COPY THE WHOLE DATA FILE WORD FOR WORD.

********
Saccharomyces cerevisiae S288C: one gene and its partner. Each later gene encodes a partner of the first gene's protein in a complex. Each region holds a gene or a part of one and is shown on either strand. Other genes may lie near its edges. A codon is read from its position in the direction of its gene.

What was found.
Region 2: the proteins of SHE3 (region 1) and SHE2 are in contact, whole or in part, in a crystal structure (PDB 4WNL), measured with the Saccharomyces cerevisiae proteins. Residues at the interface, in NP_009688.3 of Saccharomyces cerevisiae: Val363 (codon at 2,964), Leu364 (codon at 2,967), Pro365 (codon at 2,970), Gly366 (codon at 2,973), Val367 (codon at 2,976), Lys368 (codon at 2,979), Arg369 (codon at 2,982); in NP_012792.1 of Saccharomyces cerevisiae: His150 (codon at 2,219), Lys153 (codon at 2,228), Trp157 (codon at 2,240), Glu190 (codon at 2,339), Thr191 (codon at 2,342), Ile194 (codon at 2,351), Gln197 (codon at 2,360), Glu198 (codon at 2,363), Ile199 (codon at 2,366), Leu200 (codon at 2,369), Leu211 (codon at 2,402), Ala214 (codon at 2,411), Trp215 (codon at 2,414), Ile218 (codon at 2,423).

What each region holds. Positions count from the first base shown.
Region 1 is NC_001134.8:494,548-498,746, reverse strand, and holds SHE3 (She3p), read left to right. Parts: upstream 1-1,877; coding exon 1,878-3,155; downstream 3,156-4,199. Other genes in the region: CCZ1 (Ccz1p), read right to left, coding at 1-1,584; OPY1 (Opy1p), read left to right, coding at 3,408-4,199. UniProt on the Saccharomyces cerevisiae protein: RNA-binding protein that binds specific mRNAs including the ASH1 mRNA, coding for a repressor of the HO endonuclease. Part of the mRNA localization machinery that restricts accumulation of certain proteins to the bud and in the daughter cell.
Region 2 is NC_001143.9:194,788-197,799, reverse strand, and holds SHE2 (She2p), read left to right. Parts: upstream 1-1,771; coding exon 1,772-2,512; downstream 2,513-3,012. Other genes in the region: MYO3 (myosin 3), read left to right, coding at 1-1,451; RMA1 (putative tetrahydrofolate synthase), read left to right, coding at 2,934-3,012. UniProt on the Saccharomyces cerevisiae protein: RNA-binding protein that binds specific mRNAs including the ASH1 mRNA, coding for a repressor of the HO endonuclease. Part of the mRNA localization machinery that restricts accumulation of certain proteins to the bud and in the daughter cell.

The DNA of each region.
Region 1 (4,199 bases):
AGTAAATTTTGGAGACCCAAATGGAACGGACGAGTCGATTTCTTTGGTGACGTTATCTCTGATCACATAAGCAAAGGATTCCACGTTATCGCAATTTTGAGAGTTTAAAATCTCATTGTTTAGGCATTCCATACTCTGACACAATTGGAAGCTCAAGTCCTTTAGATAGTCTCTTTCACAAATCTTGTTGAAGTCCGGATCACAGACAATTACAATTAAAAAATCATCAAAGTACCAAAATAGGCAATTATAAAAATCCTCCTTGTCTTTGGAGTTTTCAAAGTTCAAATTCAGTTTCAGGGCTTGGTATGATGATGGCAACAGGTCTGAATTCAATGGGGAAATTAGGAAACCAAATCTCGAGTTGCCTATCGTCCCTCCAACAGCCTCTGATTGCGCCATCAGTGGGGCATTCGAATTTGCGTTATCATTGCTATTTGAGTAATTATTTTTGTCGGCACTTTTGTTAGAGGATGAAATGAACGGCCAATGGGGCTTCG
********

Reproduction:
Saccharomyces cerevisiae S288C: one gene and its partner. Each later gene encodes a partner of the first gene's protein in a complex. Each region holds a gene or a part of one and is shown on either strand. Other genes may lie near its edges. A codon is read from its position in the direction of its gene.

What was found.
Region 2: the proteins of SHE3 (region 1) and SHE2 are in contact, whole or in part, in a crystal structure (PDB 4WNL), measured with the Saccharomyces cerevisiae proteins. Residues at the interface, in NP_009688.3 of Saccharomyces cerevisiae: Val363 (codon at 2,964), Leu364 (codon at 2,967), Pro365 (codon at 2,970), Gly366 (codon at 2,973), Val367 (codon at 2,976), Lys368 (codon at 2,979), Arg369 (codon at 2,982); in NP_012792.1 of Saccharomyces cerevisiae: His150 (codon at 2,219), Lys153 (codon at 2,228), Trp157 (codon at 2,240), Glu190 (codon at 2,339), Thr191 (codon at 2,342), Ile194 (codon at 2,351), Gln197 (codon at 2,360), Glu198 (codon at 2,363), Ile199 (codon at 2,366), Leu200 (codon at 2,369), Leu211 (codon at 2,402), Ala214 (codon at 2,411), Trp215 (codon at 2,414), Ile218 (codon at 2,423).

What each region holds. Positions count from the first base shown.
Region 1 is NC_001134.8:494,548-498,746, reverse strand, and holds SHE3 (She3p), read left to right. Parts: upstream 1-1,877; coding exon 1,878-3,155; downstream 3,156-4,199. Other genes in the region: CCZ1 (Ccz1p), read right to left, coding at 1-1,584; OPY1 (Opy1p), read left to right, coding at 3,408-4,199. UniProt on the Saccharomyces cerevisiae protein: RNA-binding protein that binds specific mRNAs including the ASH1 mRNA, coding for a repressor of the HO endonuclease. Part of the mRNA localization machinery that restricts accumulation of certain proteins to the bud and in the daughter cell.
Region 2 is NC_001143.9:194,788-197,799, reverse strand, and holds SHE2 (She2p), read left to right. Parts: upstream 1-1,771; coding exon 1,772-2,512; downstream 2,513-3,012. Other genes in the region: MYO3 (myosin 3), read left to right, coding at 1-1,451; RMA1 (putative tetrahydrofolate synthase), read left to right, coding at 2,934-3,012. UniProt on the Saccharomyces cerevisiae protein: RNA-binding protein that binds specific mRNAs including the ASH1 mRNA, coding for a repressor of the HO endonuclease. Part of the mRNA localization machinery that restricts accumulation of certain proteins to the bud and in the daughter cell.

The DNA of each region.
Region 1 (4,199 bases):
AGTAAATTTTGGAGACCCAAATGGAACGGACGAGTCGATTTCTTTGGTGACGTTATCTCTGATCACATAAGCAAAGGATTCCACGTTATCGCAATTTTGAGAGTTTAAAATCTCATTGTTTAGGCATTCCATACTCTGACACAATTGGAAGCTCAAGTCCTTTAGATAGTCTCTTTCACAAATCTTGTTGAAGTCCGGATCACAGACAATTACAATTAAAAAATCATCAAAGTACCAAAATAGGCAATTATAAAAATCCTCCTTGTCTTTGGAGTTTTCAAAGTTCAAATTCAGTTTCAGGGCTTGGTATGATGATGGCAACAGGTCTGAATTCAATGGGGAAATTAGGAAACCAAATCTCGAGTTGCCTATCGTCCCTCCAACAGCCTCTGATTGCGCCATCAGTGGGGCATTCGAATTTGCGTTATCATTGCTATTTGAGTAATTATTTTTGTCGGCACTTTTGTTAGAGGATGAAATGAACGGCCAATGGGGCTTCG